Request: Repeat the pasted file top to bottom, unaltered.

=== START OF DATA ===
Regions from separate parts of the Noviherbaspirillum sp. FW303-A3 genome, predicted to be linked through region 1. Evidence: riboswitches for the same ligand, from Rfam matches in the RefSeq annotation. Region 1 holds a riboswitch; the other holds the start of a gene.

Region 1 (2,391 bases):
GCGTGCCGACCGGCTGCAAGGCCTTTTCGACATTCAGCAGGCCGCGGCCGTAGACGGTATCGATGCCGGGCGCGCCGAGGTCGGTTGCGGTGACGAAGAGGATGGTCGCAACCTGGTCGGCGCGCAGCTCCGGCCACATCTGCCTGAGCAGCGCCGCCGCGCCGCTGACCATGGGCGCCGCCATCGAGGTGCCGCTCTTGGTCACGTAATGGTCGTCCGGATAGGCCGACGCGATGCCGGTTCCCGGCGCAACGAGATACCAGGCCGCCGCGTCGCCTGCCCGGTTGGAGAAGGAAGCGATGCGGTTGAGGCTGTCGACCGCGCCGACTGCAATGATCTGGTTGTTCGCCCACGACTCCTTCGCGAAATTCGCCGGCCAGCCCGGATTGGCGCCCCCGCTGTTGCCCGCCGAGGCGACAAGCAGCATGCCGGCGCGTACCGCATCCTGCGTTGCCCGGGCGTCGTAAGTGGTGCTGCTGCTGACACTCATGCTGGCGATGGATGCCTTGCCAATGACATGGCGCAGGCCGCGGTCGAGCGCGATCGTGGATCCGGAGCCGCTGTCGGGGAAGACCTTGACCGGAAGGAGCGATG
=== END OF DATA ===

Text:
Regions from separate parts of the Noviherbaspirillum sp. FW303-A3 genome, predicted to be linked through region 1. Evidence: riboswitches for the same ligand, from Rfam matches in the RefSeq annotation. Region 1 holds a riboswitch; the other holds the start of a gene.

Region 1 (2,391 bases):
GCGTGCCGACCGGCTGCAAGGCCTTTTCGACATTCAGCAGGCCGCGGCCGTAGACGGTATCGATGCCGGGCGCGCCGAGGTCGGTTGCGGTGACGAAGAGGATGGTCGCAACCTGGTCGGCGCGCAGCTCCGGCCACATCTGCCTGAGCAGCGCCGCCGCGCCGCTGACCATGGGCGCCGCCATCGAGGTGCCGCTCTTGGTCACGTAATGGTCGTCCGGATAGGCCGACGCGATGCCGGTTCCCGGCGCAACGAGATACCAGGCCGCCGCGTCGCCTGCCCGGTTGGAGAAGGAAGCGATGCGGTTGAGGCTGTCGACCGCGCCGACTGCAATGATCTGGTTGTTCGCCCACGACTCCTTCGCGAAATTCGCCGGCCAGCCCGGATTGGCGCCCCCGCTGTTGCCCGCCGAGGCGACAAGCAGCATGCCGGCGCGTACCGCATCCTGCGTTGCCCGGGCGTCGTAAGTGGTGCTGCTGCTGACACTCATGCTGGCGATGGATGCCTTGCCAATGACATGGCGCAGGCCGCGGTCGAGCGCGATCGTGGATCCGGAGCCGCTGTCGGGGAAGACCTTGACCGGAAGGAGCGATG